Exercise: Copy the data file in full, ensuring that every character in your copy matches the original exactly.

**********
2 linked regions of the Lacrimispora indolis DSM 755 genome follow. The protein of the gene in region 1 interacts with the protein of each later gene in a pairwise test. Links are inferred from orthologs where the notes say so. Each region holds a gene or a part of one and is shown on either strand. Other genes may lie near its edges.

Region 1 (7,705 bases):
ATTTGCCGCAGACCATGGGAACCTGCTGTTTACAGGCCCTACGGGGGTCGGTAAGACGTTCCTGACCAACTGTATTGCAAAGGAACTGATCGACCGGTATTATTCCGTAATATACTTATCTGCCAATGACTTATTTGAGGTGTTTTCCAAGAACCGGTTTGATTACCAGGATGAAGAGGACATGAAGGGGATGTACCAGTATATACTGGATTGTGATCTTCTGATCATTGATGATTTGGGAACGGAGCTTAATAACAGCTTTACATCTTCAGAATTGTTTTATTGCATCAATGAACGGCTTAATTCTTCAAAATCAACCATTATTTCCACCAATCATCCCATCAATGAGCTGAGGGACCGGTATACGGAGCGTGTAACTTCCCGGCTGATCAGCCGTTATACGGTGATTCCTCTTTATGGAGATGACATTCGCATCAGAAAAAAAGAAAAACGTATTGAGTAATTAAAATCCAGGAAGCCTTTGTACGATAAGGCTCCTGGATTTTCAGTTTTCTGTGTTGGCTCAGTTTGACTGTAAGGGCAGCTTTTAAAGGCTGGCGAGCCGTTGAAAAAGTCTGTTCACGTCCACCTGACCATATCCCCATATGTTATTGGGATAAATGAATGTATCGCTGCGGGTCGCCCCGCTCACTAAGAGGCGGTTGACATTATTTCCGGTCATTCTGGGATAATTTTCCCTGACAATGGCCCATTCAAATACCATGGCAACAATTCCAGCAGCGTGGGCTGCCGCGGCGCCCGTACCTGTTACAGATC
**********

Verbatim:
2 linked regions of the Lacrimispora indolis DSM 755 genome follow. The protein of the gene in region 1 interacts with the protein of each later gene in a pairwise test. Links are inferred from orthologs where the notes say so. Each region holds a gene or a part of one and is shown on either strand. Other genes may lie near its edges.

Region 1 (7,705 bases):
ATTTGCCGCAGACCATGGGAACCTGCTGTTTACAGGCCCTACGGGGGTCGGTAAGACGTTCCTGACCAACTGTATTGCAAAGGAACTGATCGACCGGTATTATTCCGTAATATACTTATCTGCCAATGACTTATTTGAGGTGTTTTCCAAGAACCGGTTTGATTACCAGGATGAAGAGGACATGAAGGGGATGTACCAGTATATACTGGATTGTGATCTTCTGATCATTGATGATTTGGGAACGGAGCTTAATAACAGCTTTACATCTTCAGAATTGTTTTATTGCATCAATGAACGGCTTAATTCTTCAAAATCAACCATTATTTCCACCAATCATCCCATCAATGAGCTGAGGGACCGGTATACGGAGCGTGTAACTTCCCGGCTGATCAGCCGTTATACGGTGATTCCTCTTTATGGAGATGACATTCGCATCAGAAAAAAAGAAAAACGTATTGAGTAATTAAAATCCAGGAAGCCTTTGTACGATAAGGCTCCTGGATTTTCAGTTTTCTGTGTTGGCTCAGTTTGACTGTAAGGGCAGCTTTTAAAGGCTGGCGAGCCGTTGAAAAAGTCTGTTCACGTCCACCTGACCATATCCCCATATGTTATTGGGATAAATGAATGTATCGCTGCGGGTCGCCCCGCTCACTAAGAGGCGGTTGACATTATTTCCGGTCATTCTGGGATAATTTTCCCTGACAATGGCCCATTCAAATACCATGGCAACAATTCCAGCAGCGTGGGCTGCCGCGGCGCCCGTACCTGTTACAGATC